Get Out the Vote

An average election in the United States has around 60% of the eligible voting population turning out at the polls. There are a variety of reasons why people don’t get out and vote: their job schedule does not allow it, they are away and didn’t apply for an absentee ballot, disillusionment with the political atmosphere, among others.  With the rise in popularity of suppressive voting legislation, we may see an even lower turnout than normal in this election. What can we do to get out the vote?

Tell your neighbors

Remind your friends, neighbors, family members, and congregations to vote on November 6th.  Let them know that voting is one of the best ways to make our voices heard. If the political system is not what they’d like it to be, they can change it through voting. Remind them that Election Day involves voting far more than the presidency - important local issues are also at stake.  A group of you and your friends can get together and organize a night of phone banking before the election to call the families in your church directory and remind them to vote.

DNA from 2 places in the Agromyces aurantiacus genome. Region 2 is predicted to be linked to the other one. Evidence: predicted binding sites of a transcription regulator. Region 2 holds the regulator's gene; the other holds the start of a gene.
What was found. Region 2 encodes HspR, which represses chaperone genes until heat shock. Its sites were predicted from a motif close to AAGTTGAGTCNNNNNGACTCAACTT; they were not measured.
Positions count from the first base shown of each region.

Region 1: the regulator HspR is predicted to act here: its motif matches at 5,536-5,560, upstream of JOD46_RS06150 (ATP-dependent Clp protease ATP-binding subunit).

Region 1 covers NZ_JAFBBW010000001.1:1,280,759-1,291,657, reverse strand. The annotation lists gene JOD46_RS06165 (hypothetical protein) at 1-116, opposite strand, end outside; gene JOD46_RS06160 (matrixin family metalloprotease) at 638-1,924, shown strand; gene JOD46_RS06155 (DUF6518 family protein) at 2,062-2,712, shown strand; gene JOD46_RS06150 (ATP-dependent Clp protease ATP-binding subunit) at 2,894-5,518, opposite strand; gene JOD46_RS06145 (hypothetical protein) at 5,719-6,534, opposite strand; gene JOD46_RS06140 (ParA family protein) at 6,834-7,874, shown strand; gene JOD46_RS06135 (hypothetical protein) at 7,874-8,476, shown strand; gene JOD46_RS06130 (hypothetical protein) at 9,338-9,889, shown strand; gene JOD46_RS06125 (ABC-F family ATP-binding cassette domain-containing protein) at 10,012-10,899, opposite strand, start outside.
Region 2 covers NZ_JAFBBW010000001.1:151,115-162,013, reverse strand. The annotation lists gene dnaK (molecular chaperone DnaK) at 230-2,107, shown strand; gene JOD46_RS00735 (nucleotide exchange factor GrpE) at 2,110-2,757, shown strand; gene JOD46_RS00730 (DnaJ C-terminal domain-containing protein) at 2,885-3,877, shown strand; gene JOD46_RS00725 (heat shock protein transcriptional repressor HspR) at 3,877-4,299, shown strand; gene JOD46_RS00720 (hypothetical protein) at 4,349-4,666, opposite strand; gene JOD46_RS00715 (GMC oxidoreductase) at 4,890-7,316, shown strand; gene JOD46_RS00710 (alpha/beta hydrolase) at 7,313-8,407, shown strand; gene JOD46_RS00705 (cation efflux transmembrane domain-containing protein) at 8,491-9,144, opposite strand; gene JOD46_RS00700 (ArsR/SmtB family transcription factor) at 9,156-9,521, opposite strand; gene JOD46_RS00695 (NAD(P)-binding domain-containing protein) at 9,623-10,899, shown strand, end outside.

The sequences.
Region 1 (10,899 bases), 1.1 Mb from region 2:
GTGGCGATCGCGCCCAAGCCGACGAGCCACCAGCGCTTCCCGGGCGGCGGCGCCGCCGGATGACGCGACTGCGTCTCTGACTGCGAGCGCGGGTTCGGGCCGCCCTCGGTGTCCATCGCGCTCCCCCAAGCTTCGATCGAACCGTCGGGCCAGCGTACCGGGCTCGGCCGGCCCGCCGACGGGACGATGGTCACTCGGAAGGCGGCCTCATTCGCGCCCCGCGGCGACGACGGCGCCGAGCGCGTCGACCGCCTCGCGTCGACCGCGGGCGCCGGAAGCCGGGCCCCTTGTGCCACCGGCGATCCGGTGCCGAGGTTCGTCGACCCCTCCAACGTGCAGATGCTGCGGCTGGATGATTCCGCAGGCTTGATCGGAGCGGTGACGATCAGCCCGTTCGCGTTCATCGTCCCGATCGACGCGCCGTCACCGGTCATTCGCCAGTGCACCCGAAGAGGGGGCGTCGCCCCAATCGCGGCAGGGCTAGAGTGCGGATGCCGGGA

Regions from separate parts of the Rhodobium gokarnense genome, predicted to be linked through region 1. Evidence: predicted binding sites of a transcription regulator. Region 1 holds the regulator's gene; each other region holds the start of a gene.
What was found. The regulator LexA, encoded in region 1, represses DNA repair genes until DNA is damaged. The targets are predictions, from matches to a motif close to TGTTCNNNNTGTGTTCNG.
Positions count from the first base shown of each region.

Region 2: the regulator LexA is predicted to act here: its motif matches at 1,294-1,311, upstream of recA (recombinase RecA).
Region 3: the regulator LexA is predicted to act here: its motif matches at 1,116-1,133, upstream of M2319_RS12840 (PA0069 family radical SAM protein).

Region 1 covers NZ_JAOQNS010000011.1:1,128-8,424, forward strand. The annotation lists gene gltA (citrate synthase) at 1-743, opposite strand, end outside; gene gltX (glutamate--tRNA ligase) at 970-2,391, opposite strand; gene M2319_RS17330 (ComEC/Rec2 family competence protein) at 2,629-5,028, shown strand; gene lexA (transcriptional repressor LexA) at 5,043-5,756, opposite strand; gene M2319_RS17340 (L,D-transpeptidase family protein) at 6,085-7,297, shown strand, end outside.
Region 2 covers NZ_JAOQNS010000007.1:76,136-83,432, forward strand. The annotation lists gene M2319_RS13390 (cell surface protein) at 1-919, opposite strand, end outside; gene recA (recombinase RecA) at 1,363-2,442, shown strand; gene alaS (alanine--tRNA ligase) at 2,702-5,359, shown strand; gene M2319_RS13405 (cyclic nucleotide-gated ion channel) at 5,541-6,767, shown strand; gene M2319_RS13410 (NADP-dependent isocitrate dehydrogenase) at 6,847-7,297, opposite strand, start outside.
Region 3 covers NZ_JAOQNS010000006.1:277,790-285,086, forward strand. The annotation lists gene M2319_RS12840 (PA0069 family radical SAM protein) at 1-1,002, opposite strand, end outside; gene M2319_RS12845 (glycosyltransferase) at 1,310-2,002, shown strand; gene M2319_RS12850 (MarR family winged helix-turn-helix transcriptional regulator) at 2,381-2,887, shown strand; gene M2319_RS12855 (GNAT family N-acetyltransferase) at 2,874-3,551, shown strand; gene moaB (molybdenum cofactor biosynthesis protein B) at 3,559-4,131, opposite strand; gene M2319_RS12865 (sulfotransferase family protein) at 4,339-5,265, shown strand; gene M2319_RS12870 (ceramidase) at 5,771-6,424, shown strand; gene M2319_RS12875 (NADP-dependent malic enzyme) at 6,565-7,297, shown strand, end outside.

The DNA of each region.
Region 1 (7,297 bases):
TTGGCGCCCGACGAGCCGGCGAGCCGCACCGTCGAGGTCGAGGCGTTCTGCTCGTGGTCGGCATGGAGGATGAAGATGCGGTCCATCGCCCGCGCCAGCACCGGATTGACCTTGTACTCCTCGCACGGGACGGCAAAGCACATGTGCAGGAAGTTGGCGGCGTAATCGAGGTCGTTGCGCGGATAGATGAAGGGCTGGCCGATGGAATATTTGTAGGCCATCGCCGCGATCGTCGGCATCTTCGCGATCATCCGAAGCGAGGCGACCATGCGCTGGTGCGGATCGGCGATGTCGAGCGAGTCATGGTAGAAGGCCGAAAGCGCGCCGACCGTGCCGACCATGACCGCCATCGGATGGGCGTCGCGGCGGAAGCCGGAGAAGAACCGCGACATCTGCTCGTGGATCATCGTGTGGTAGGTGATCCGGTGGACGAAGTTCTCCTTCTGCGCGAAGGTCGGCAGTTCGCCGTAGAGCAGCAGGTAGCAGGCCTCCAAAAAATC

Help out

Some people you know may not be able to make it to the polls. If you know of someone who does not drive, offer them a ride to their polling place on Election Day. If you know many people who don’t drive, ask a few friends to volunteer. Single parents or working parents may not be able to leave their children alone to go to the polls. Offer to babysit. If you have a  teenager who is not old enough to vote but can watch younger children, ask them if they’d be willing to volunteer to babysit so parents can go out and vote.

Know your laws

With the rise of restrictive voting legislation, people may not vote because they aren’t sure what identification they will need at the polls, or they feel it will be too much of a hassle. Find out the requirements in your state for registering, voting, early voting and more via the Election Protection web site. 

Teach your kids

The largest block of eligible voters who don’t turn out at the polls are young people. Start talking to your children (and nieces, nephews, friends’ children, and grandchildren) about voting. Explain to them why you believe it’s important to vote, and get their ideas on why some people may not vote. Let your children know that their political opinions and their vote matters so future generations will turn out at the polls.

Want more?


Ms. Sandra Sorensen
Director of Washington Office
100 Maryland Avenue, NE
Washington, District of Columbia 20002

Ms. Jessie Palatucci
Online Communications Specialist
100 Maryland Avenue, NE
Washington, District of Columbia 20002